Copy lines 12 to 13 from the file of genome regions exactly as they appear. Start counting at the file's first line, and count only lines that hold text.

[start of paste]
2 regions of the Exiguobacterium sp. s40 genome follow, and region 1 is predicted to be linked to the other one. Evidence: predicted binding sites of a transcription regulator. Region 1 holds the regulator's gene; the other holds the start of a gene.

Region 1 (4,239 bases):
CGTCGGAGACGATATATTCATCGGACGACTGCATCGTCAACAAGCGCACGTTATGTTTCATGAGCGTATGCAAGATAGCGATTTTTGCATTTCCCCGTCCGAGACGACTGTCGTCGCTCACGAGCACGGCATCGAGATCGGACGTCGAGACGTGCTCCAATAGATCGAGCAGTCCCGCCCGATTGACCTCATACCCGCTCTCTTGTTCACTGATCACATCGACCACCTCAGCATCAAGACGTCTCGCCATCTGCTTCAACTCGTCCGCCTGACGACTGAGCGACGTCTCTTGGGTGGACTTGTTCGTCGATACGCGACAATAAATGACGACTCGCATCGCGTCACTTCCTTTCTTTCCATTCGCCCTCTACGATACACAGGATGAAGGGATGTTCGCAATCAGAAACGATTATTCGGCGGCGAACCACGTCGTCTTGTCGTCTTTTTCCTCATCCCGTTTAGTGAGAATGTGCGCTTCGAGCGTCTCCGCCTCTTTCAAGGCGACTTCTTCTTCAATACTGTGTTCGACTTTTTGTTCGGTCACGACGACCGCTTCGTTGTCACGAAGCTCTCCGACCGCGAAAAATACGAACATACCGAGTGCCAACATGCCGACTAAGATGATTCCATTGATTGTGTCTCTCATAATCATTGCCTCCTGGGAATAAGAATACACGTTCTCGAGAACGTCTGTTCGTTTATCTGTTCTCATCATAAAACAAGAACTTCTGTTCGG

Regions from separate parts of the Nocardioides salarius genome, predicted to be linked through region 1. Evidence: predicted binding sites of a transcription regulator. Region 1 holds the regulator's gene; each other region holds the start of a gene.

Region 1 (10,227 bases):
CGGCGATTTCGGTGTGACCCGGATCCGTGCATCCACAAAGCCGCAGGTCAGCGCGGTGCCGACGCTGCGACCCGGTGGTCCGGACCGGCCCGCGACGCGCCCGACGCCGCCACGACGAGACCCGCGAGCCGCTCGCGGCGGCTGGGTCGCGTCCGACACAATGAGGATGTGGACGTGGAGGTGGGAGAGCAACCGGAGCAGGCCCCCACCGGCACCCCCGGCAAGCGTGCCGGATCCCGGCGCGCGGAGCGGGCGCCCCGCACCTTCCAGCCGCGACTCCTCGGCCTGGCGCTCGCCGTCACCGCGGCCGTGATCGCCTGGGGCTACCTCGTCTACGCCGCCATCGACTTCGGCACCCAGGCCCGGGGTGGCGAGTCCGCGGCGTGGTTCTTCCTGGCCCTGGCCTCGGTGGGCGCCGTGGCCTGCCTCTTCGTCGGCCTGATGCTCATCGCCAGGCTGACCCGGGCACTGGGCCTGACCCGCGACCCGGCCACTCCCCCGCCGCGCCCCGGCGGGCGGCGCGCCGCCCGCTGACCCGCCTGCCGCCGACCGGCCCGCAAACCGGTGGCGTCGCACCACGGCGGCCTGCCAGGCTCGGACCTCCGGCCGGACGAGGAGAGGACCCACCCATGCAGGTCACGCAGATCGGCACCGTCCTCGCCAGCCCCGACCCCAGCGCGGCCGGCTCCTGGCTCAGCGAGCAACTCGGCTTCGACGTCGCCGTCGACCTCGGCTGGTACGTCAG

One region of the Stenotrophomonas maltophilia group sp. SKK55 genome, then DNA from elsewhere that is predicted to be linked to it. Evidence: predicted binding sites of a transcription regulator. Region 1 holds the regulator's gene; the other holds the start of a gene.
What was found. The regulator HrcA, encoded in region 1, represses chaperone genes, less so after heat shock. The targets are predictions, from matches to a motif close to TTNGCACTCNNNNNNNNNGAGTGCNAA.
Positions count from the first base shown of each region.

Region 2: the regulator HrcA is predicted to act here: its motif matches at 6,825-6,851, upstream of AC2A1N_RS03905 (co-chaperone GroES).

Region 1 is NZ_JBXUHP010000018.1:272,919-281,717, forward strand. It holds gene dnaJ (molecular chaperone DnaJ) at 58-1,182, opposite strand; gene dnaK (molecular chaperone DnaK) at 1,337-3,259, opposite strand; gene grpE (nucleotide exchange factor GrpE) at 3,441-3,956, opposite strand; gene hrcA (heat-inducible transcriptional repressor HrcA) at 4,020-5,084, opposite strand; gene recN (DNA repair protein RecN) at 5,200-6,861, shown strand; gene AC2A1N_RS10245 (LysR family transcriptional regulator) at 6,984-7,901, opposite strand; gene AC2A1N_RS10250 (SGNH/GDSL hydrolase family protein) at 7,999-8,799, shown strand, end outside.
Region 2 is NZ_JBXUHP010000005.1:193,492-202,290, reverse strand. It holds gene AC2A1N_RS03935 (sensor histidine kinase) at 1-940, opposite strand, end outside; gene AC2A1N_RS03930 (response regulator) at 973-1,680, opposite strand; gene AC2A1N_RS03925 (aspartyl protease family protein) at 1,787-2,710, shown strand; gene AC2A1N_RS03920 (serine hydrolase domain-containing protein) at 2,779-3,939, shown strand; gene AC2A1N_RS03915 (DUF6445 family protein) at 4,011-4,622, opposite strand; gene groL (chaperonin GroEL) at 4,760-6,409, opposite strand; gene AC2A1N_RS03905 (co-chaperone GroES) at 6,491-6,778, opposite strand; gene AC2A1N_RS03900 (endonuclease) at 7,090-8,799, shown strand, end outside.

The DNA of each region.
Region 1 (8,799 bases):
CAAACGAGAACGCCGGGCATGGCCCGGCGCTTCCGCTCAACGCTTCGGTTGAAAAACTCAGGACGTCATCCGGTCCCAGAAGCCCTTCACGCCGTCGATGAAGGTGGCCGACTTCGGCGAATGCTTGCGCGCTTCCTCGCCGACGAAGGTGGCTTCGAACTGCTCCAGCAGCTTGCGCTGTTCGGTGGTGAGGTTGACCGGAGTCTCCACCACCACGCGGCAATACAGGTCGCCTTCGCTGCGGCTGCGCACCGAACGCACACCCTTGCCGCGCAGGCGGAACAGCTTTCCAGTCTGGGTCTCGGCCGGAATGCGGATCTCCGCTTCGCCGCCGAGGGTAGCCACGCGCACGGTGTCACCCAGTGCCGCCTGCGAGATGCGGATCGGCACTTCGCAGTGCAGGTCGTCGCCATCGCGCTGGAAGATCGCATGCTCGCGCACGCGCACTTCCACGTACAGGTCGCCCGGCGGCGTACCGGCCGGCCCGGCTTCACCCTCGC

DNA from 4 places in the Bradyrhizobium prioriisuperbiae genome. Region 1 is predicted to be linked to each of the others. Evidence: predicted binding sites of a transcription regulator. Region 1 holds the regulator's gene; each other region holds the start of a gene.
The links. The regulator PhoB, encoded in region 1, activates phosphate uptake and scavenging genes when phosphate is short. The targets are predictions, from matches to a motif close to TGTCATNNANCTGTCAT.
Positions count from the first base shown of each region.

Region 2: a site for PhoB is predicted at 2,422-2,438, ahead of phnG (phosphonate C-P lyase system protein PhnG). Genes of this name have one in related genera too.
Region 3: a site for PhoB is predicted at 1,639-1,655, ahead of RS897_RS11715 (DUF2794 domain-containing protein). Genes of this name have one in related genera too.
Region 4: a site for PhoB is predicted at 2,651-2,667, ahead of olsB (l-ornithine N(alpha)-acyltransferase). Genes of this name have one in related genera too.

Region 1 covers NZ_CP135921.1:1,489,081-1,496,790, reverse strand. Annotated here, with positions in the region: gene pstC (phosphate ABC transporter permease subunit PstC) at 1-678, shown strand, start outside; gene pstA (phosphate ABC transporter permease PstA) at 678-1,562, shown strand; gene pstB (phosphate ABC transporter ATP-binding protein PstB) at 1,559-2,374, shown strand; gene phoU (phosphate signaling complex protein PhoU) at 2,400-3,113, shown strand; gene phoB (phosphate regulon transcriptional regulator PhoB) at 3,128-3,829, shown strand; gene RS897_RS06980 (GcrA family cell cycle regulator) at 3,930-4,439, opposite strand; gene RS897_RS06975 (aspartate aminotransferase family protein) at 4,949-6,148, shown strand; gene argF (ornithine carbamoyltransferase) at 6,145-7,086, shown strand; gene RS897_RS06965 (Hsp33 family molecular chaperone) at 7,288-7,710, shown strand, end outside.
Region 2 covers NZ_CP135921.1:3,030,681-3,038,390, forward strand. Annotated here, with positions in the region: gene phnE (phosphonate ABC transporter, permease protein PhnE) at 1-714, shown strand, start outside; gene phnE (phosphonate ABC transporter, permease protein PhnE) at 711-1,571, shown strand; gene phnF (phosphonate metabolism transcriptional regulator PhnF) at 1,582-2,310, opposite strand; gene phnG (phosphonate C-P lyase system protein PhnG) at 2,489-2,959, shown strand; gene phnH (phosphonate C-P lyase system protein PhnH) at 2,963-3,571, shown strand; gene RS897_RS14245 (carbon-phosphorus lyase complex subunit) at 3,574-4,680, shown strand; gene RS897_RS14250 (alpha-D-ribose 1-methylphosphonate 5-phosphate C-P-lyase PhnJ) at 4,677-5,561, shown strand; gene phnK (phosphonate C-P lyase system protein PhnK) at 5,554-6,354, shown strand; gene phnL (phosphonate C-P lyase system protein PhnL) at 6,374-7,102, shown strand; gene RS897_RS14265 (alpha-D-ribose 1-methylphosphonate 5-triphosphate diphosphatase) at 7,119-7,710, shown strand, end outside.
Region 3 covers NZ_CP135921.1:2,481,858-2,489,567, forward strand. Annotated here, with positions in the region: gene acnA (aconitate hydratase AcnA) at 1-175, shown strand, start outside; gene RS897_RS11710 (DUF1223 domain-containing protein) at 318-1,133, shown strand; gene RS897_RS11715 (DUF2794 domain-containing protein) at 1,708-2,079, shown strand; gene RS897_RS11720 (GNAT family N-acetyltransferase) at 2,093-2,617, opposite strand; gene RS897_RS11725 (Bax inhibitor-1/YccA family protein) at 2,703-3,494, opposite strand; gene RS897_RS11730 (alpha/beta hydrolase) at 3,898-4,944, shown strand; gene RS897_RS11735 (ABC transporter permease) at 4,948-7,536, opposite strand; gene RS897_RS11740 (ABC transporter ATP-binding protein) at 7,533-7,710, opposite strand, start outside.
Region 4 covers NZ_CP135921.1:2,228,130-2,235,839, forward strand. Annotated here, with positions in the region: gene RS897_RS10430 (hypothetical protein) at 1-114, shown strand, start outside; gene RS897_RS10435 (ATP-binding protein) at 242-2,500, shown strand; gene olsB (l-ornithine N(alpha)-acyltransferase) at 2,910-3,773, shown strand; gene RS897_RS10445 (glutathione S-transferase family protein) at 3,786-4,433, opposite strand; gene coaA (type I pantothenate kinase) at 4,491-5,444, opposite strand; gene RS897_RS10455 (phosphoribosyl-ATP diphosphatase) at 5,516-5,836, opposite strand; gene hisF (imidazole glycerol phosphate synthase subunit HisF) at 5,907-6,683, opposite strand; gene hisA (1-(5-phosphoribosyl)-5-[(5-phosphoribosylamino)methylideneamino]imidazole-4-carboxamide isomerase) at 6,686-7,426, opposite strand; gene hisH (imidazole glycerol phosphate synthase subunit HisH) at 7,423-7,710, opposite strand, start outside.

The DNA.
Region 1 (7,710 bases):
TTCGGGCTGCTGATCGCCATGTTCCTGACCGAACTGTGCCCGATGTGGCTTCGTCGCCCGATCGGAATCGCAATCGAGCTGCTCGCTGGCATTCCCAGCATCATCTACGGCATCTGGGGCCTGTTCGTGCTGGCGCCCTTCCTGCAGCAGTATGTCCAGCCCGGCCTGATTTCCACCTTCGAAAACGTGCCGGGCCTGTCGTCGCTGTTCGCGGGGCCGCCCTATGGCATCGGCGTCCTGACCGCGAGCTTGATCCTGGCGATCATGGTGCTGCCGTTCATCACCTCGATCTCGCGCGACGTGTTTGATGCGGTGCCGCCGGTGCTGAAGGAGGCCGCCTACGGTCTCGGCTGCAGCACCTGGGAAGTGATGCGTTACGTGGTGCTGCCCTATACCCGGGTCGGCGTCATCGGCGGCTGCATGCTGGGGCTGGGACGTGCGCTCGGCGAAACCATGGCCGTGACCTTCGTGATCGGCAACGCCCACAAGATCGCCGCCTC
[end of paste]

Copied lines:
Region 2 is NZ_JBXUHP010000005.1:193,492-202,290, reverse strand. It holds gene AC2A1N_RS03935 (sensor histidine kinase) at 1-940, opposite strand, end outside; gene AC2A1N_RS03930 (response regulator) at 973-1,680, opposite strand; gene AC2A1N_RS03925 (aspartyl protease family protein) at 1,787-2,710, shown strand; gene AC2A1N_RS03920 (serine hydrolase domain-containing protein) at 2,779-3,939, shown strand; gene AC2A1N_RS03915 (DUF6445 family protein) at 4,011-4,622, opposite strand; gene groL (chaperonin GroEL) at 4,760-6,409, opposite strand; gene AC2A1N_RS03905 (co-chaperone GroES) at 6,491-6,778, opposite strand; gene AC2A1N_RS03900 (endonuclease) at 7,090-8,799, shown strand, end outside.

The DNA of each region.